H is for Historian: Professors preserve past and present

Nancy Richey, a visual resource librarian, logs historical documents into the WKU archive. Richey has been an Assistant Professor of Library Special Collections at the Kentucky Library and Museum on campus for the last three years.

Zirconia Alleyne

Guy Jordan gained an appreciation for history from museum visits with his grandfather.

Jordan, now an assistant professor of art history, perused the civil war and art museums in Philadelphia and Baltimore.

“As a little kid, I was interested in dinosaurs and science,” he said.

Jordan started college at George Washington University majoring in international affairs, but early on he found out that his true passion was for art and the history behind it.

“I found myself cutting class to go to the museums,” Jordan said.

He would spend countless hours in the National Gallery of Art in Washington, D.C., when he said he should have been in class learning about bureaucracy.

Now, as a seasoned professor, Jordan is a connoisseur of art history without restitution.

Jordan studies the history of objects because he said they are visual objects that can be used to understand the past.

He finds himself drawn to visual and popular culture.

“They’re not just reservoirs of culture, but fountains of cultural identity for a particular time and place,” he said.

Jordan said one of his favorite paintings, “The Heart of the Andes” by Frederic Church, captured the cultural identity of 1856.

“For people of that time, it was the equivalent of Avatar,” he said. “People flocked to see it.”

Jordan, like many historians, finds it not only interesting, but vital to preserve history from the past.

Martha Jenkins, a retired fashion professor and historian, said that fashion is a reflection of what’s happening in the world.

“It includes not only clothes, but household textiles and architecture,” Jenkins said. “Most anything you think about has a fashion of the day.”

Jenkins likes to study the details on fashion items to learn about the people that designed them.

She enjoys studying Dior and Givenchy originals, but those aren’t always available to study firsthand.

Jenkins said students don’t need a well-known museum to learn about history.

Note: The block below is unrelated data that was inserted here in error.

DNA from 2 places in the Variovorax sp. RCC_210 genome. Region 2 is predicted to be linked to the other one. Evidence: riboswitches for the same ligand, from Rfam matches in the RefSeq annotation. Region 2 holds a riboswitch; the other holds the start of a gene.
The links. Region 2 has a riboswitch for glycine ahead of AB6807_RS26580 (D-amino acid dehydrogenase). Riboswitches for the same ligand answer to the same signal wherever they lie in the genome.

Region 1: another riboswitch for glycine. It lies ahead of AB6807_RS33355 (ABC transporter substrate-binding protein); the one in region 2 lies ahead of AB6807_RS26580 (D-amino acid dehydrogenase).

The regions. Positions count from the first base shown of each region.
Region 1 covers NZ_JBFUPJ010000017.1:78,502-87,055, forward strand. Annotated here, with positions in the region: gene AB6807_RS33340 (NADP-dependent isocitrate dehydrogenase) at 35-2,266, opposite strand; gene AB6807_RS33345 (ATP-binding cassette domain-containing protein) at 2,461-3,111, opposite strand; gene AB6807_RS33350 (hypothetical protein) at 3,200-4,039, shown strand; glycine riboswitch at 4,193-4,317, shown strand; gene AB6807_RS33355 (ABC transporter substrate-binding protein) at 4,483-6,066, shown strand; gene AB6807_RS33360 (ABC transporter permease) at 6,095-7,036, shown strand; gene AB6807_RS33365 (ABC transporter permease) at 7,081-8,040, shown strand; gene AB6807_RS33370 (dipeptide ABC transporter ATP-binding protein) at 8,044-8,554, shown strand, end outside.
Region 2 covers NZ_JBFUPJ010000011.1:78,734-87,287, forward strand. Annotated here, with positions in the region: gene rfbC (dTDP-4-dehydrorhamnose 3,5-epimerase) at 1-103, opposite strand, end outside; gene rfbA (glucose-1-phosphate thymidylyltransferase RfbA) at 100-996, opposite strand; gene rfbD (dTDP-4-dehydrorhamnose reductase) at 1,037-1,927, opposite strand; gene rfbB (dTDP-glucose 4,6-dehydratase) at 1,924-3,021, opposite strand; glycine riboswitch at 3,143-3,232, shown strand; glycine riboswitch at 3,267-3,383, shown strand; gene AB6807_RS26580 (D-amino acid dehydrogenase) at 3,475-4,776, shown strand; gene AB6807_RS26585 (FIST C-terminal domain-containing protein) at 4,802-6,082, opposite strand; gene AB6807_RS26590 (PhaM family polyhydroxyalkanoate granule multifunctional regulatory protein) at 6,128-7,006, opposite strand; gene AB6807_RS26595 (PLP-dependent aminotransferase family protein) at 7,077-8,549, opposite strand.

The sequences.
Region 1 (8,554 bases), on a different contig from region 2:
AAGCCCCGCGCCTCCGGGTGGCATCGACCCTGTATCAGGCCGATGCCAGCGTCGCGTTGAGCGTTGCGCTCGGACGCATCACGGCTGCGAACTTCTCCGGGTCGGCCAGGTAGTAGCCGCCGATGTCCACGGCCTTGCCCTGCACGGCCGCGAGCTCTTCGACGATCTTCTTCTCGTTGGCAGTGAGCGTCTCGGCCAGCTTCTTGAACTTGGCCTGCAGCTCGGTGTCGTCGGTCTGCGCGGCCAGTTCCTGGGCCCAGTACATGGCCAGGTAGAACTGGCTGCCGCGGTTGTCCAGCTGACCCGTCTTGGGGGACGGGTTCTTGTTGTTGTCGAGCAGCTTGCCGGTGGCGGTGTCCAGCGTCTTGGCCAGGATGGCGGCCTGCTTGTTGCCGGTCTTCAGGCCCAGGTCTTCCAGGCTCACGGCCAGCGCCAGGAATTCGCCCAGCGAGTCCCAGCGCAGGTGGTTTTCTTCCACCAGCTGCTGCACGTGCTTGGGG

“A lot of colleges and universities have fabulous collections you can study,” she said.

The Kentucky Library and Museum opened the exhibit, “Preserving the Past, Sustaining the Future,” last Friday.

The exhibit is a quilt show that represents the 100-year history of the family and consumer sciences department.

Jordan challenges students to visit local museums and not rely on technology to do historical research.

“Technology has opened up the realm of art to people who may not have ever seen a Rembrandt,” he said. “But it doesn’t take the place of the viewer in front of the art.”

The Fine Arts Gallery and corridor on the second floor of FAC features rotating exhibitions once a month.

It currently houses an exhibit by Christopher Olszewski called “The Devil You Know,” which addresses the issue of urban landscape.

Jordan recommended that students take advantage of the librarians who are here solely to make historical information available.

Visual Resources Librarian Nancy Richey said a librarian should be a historian’s best friend.

“Historians interpret and present history,” she said. “Librarians collect it so people can get to it.”

The Kentucky Library collects artifacts dating back to the 15th century, including diaries or pages from the Quran.

Richey said a lot of donations come from the community because they believe it is valuable to the library and students.

“We have things that people would throw away that students can use to study a time period,” she said.

Richey said she is concerned about how advancing technology will contribute to preserving important history.

“People don’t write letters anymore and pictures aren’t printed out,” she said. “Family history that’s on a floppy disk may be lost.”

As a historian and librarian, her mission is to capture information before it’s lost and transport it to new technology for younger generations.

Richey said she also wants to break the mold of the typical librarian.

“I don’t wear my hair in a bun or go around shushing people,” she said. “I absolutely love my job and I want to get students excited about what we have to offer.”